|Glenn T. Stanton explains his latest “Eureka!”|
Glenn T. Stanton is a spokes-bot for Focus on the Family. He is also a poseur. Or do you find his intellect to be thoroughly startling? People forget just how profoundly homophobic Stanton is. In his 2004 book opposing marriage-equality and gay parenting Stanton asks a number of rhetorical questions:
- Are homosexuals “born gay?”
- Is homosexuality “normal and natural?”
- Can homosexuals change their sexual orientation?
- Do all homosexuals want to get married?
And just how do you think Stanton answers each of those questions? Your presumptions are probably accurate. Today Stanton is the same obnoxious religious zealot that he was when he wrote that book. I am sure that his constituency finds this stuff educational and entertaining. Of course they find entertainment in lengthy sermons too.
These days, Stanton makes an effort to appear to be more moderate; even secular. It is an intellectually dishonest pursuit that usually crumbles under scrutiny. In order to promulgate his religiously formed opinions he will search through Google Scholar and then employ selective observation to write a pretentious polemic with plenty of citations. It’s a hobby. Stanton’s outlets of choice include the very scholarly Witherspoon Institute and The Federalist.
Mr. Stanton does not like California’s AB-2943.
Stanton’s latest gush of advocacy is titled: Here’s The Biggest Legal Flaw In California’s Sexual Orientation Therapy Ban. The subtitle reads:
The problem is this: academics and lawyers don’t agree on what ‘sexual orientation’ actually is. The term is infamously ambiguous.
“Infamously” mind you. Stanton’s claim is that sexual orientation is not defined in the measure. Were he not convinced of that crucial omission Stanton would find some other — supposedly secular — reason to oppose the bill. We can know this to a reasonable certainty because Stanton has a history.
A very small sample of that history includes Stanton’s assertion that gender dysphoria is comparable to body integrity disorder. Similar to the current post, Stanton has claimed that nobody really knows what gender identity means. He has also claimed that bigotry does not harm LGBT people.
Getting back to the current post:
California’s Assembly Bill 2943 is a malicious and terribly ill-conceived piece of legislation, and it has a very real chance of becoming law. The bill establishes that “sexual orientation change efforts are an unlawful practice under California’s” legal code. Senate Bill 1172, passed in 2012, outlaws such help for any minor.
Malicious? Malicious means that there is an intent to do harm. According to my Stanton-to-English dictionary, that means that the measure is designed to punish Christians. Stanton cannot help himself.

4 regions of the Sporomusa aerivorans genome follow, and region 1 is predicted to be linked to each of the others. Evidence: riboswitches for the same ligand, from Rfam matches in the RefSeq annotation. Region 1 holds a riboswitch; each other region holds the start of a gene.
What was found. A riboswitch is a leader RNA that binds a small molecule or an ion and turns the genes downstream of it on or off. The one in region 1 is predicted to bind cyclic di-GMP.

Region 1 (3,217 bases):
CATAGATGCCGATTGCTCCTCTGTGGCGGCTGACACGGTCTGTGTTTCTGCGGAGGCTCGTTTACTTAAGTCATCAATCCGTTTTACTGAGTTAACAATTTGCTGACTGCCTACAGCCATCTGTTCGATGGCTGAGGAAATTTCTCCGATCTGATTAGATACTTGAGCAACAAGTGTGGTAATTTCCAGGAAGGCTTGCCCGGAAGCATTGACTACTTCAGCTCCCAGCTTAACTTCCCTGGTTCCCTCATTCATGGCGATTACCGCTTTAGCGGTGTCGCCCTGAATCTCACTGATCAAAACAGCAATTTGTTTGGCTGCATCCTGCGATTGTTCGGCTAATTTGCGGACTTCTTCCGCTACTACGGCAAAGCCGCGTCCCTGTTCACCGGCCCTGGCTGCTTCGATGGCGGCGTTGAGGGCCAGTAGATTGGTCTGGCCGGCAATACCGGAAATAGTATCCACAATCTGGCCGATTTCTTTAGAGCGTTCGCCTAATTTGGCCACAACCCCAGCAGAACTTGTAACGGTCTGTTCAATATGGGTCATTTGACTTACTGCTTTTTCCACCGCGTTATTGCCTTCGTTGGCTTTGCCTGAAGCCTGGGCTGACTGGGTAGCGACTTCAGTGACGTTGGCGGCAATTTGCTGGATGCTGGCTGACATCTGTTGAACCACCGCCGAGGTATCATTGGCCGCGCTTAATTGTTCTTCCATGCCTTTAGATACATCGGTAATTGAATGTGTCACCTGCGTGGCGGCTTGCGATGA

Summit Ministries, a widely respected national organization teaching a Christian worldview to students, has decided to cancel its summer classes in California. Why? Simply because Summit teaches the same sexual ethic Jesus taught, which some interpretations of this law will punish.
That is just idiotic and it is evidence only of the conservative Christian need to profess that they are being persecuted and victimized. It is self-manufactured oppression. There was no reason for Summit Ministries to cancel their meetings. It also pisses me off given the very real oppression of LGBT people by Stanton and his ilk.
This bill will be absolute death to essential freedoms of speech, dissent, professional conviction and practice of clinicians, as well as the personal autonomy and self-determination of citizens who desire to be set free from certain unwanted sexual desires. This, of course, is exactly the drafters’ motivation, dressed in the shabby clothes of compassion.
If we read that carefully then, apparently, sexual orientation is understood after all. Furthermore, what Stanton is claiming is that the intent of the bill is to prevent gay people from becoming straight. No Mr. Stanton. The intent of the bill is to prevent people from purchasing something that is ineffective, potentially harmful and consumer fraud. Stanton’s piece is loaded with citations. Noticeably absent is any citation to research in support of conversion therapy. As an article of faith, Stanton believes that people can be talked out of being gay or having gender dysphoria.
Perhaps Mr. Stanton might consent to an experiment. Let’s see if he can be talked into being gay. Come to think of it, that is a terrible idea.
Stanton also makes claims that he cannot substantiate:
… the Golden State’s legislature—and any other legislation on the issue, such as local sexual orientation and gender identity ordinances or similar laws passed in other states—merely assumes it means being either heterosexual or homosexual. It does not. No respected scholar on this topic, regardless of personal conviction or ideology, defines sexual orientation so simplistically.
That is incorrect and we can all go home now. The bill is quite specific rather than proposing assumptions:
Contemporary science recognizes that being lesbian, gay, bisexual, or transgender is part of the natural spectrum of human identity and is not a disease, disorder, or illness.
The APA certainly knows what sexual orientation means and how it is characterized in peer-reviewed literature and the following is incorporated into the bill text:
The American Psychological Association convened the Task Force on Appropriate Therapeutic Responses to Sexual Orientation. The task force conducted a systematic review of peer-reviewed journal literature on sexual orientation change efforts and issued a report in 2009. The task force concluded that sexual orientation change efforts can pose critical health risks to lesbian, gay, and bisexual people, including confusion, depression, guilt, helplessness, hopelessness, shame, social withdrawal, suicidality, substance abuse, stress, disappointment, self-blame, decreased self-esteem and authenticity to others, increased self-hatred, hostility and blame toward parents, feelings of anger and betrayal, loss of friends and potential romantic partners, problems in sexual and emotional intimacy, sexual dysfunction, high-risk sexual behaviors, a feeling of being dehumanized and untrue to self, a loss of faith, and a sense of having wasted time and resources.
The American Psychiatric Association is quite specific and this is incorporated into the bill:
Psychotherapeutic modalities to convert or ‘repair’ homosexuality are based on developmental theories whose scientific validity is questionable. Furthermore, anecdotal reports of ‘cures’ are counterbalanced by anecdotal claims of psychological harm. In the last four decades, ‘reparative’ therapists have not produced any rigorous scientific research to substantiate their claims of cure.